Longpre v. Joint School District No. 2

Annotate this Case

443 P.2d 1 (1968)

Pierre LONGPRE, Plaintiff and Appellant, v. JOINT SCHOOL DISTRICT NO. 2, OF MISSOULA AND MINERAL COUNTIES, State of Montana, a corporate body, Defendant and Respondent.

No. 11398.

Supreme Court of Montana.

Submitted April 9, 1968.

Decided July 11, 1968.

Rehearing Denied July 31, 1968.

Larry E. Riley, Garlington, Lohn & Robinson, J.C. Garlington, argued, Missoula, for plaintiff and appellant.

*2 Worden, Worden, Thane & Robb, Shelton C. Williams, argued, Missoula, for defendant and respondent.

JAMES T. HARRISON, Chief Justice.

The appellant-plaintiff, Pierre Longpre, brought this action in the district court of the fourth judicial district against Joint School District No. 2, to recover damages for injuries allegedly suffered in a school bus accident which occurred in November 1961. Longpre was a passenger in the school bus which was owned and operated by the respondent-defendant school district. The defendant pleaded governmental immunity, and the district court granted summary judgment in its favor.

The issue before this Court is whether the Legislature, by enacting section 75-3406, R.C.M. 1947, waived governmental immunity to the extent it required school districts to purchase insurance.

Section 75-3406, as amended, so far as pertinent here, reads:

"Requirements as to buses, drivers and operation of school buses. Any person or persons having a contract to transport school children, or any school district owning and operating its own school buses, shall comply in every respect with the regulations of the state board of education for the operation and safety of school buses; provided, that, the board of trustees may require added safeguards, by supplementing in the contract the regulations of the state board of education, with additional regulations relating to bus specifications, age of drivers, liability insurance and operating speed; provided, that a district, owning and operating its own bus or buses, must carry automobile bodily injury and liability insurance, with limits of liability in the amount of not less than $7,500.00 each person and $50,000.00 each accident. Such limits must be carried on each bus operated, if there be more than one * *". (Emphasis ours)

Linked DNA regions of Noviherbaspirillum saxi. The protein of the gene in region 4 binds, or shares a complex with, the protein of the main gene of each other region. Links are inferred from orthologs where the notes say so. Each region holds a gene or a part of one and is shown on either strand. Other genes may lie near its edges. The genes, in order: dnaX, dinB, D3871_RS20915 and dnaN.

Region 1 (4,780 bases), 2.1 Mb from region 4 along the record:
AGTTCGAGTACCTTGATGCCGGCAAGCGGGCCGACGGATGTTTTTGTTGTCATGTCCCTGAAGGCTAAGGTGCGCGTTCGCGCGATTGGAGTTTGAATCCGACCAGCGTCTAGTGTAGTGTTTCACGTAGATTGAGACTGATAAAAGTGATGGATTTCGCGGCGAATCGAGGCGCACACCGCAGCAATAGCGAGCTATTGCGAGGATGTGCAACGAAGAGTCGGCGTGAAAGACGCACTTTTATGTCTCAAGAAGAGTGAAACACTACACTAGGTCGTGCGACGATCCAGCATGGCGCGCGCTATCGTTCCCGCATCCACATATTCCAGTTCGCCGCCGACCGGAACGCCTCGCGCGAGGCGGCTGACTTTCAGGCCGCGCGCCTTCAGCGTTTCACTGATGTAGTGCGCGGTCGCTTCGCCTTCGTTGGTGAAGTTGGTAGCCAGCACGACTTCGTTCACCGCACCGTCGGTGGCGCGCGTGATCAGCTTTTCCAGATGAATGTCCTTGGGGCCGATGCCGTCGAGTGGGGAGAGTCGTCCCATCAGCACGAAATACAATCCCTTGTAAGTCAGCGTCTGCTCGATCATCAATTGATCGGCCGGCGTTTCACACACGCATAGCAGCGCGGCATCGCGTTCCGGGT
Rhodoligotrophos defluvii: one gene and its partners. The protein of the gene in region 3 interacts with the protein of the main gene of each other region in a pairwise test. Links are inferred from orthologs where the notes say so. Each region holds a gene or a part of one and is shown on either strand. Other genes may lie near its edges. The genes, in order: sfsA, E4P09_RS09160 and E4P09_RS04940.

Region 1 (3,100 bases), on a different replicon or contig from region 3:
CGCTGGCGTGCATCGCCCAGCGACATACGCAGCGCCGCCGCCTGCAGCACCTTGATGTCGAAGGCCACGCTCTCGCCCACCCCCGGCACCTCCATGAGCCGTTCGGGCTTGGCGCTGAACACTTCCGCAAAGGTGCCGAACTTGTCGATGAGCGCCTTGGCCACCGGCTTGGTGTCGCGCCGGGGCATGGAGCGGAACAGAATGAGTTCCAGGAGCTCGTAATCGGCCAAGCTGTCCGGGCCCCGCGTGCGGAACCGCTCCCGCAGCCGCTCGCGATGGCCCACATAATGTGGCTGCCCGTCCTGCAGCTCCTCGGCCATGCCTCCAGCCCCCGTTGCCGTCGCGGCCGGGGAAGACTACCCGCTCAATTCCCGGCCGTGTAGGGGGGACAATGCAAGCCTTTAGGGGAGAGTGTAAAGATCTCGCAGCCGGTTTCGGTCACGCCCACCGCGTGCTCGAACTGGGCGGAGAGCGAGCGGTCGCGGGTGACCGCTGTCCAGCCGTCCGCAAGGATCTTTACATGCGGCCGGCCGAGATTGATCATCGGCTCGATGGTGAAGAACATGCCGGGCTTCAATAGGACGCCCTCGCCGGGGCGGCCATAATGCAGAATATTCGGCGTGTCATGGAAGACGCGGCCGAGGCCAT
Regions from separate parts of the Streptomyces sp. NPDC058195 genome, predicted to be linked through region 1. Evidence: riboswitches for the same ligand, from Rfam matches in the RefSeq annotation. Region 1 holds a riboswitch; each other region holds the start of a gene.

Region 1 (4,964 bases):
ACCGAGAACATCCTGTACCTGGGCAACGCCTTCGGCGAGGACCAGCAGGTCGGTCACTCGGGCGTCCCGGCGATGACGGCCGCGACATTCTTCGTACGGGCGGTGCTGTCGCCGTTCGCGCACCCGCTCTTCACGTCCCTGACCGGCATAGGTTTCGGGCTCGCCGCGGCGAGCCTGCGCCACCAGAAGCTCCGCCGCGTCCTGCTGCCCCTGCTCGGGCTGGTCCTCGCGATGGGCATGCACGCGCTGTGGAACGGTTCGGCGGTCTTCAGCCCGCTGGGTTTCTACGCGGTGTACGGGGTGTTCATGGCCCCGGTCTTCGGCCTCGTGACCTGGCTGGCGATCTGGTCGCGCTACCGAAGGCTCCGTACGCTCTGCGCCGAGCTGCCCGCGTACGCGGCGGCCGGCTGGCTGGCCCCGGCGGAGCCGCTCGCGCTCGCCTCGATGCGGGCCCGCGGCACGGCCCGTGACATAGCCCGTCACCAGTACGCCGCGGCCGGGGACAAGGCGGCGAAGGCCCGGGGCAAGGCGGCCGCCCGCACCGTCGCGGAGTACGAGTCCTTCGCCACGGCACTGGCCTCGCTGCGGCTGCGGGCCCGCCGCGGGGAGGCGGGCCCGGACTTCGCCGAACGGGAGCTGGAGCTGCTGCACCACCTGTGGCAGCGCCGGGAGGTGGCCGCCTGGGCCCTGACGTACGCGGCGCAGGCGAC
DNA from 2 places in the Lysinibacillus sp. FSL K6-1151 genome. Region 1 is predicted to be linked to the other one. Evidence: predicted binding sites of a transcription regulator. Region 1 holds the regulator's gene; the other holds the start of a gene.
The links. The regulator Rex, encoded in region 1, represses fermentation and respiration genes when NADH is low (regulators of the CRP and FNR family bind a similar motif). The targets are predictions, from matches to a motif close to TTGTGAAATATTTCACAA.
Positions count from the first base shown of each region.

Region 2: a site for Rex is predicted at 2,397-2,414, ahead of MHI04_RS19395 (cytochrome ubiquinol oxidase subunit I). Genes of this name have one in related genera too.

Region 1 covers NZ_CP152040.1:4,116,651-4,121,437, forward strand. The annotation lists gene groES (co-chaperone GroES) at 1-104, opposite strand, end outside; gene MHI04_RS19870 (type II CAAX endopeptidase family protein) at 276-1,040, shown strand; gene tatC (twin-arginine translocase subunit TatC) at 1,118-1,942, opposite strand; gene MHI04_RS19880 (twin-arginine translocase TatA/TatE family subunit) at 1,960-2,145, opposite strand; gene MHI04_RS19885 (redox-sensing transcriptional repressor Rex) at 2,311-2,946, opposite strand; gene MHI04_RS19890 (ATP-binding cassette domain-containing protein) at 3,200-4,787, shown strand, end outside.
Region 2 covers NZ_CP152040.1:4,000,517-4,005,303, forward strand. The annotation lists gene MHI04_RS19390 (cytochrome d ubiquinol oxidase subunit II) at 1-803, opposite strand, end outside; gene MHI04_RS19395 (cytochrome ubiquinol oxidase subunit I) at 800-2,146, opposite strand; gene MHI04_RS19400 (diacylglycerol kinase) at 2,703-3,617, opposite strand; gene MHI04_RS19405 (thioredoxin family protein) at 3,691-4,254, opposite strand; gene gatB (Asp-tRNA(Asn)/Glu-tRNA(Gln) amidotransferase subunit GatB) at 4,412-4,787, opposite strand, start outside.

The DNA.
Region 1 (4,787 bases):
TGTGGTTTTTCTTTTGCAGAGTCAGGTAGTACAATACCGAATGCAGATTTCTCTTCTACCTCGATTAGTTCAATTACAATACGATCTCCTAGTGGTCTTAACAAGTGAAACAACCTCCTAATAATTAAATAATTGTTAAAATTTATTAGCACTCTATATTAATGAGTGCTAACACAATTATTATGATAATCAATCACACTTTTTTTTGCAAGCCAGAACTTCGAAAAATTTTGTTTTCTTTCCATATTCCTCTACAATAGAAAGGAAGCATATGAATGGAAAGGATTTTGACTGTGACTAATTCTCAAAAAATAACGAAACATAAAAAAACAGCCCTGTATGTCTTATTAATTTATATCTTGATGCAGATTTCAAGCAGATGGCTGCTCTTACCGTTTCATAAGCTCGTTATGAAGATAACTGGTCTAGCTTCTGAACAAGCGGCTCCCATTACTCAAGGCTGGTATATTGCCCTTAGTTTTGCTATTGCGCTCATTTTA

The provisions of this section as to insurance were complied with by the school district.

Turning to the issue, the general rule, as defendant contends, has been that school districts, because they are governmental units, are not liable for injuries caused by their officers, agents or employees when acting in a governmental capacity, unless liability is imposed by statute, even though the activity with which the negligence is connected is optional with the school district. Perkins v. Trask, 95 Mont. 1, 23 P.2d 982 (1933); Bartell v. School District No. 28, Lake County, 114 Mont. 451, 137 P.2d 422 (1943); Rhoades v. School District No. 9, Roosevelt County, 115 Mont. 352, 142 P.2d 890, 160 A.L.R. 1 (1943). Also the furnishing of free transportation to and from school to public school children generally has been considered to be a governmental function, and in the absence of a legislative enactment imposing liability, it is the general rule that the agency furnishing the transportation is immune from tort liability for personal injuries or deaths sustained in connection with the operation of the transportation system. Anno., 160 A.L.R. 7, p. 197; Wilson v. Maury County Board of Education, 42 Tenn. App. 315, 302 S.W.2d 502 (1957).

A number of reasons have been given for the theory of governmental immunity of school districts while performing governmental functions, but the foremost one seems to be that the state is immune for tort liability because of its sovereign character. And, generally speaking, all public agencies, institutions or political subdivisions of the state partake of this sovereign immunity, at least while performing governmental functions, since, while so engaged, they merely act for the benefit of the state and of the public generally. For additional reasons see: Anno., 160 A.L.R. 7, pp. 54, 62 to 81.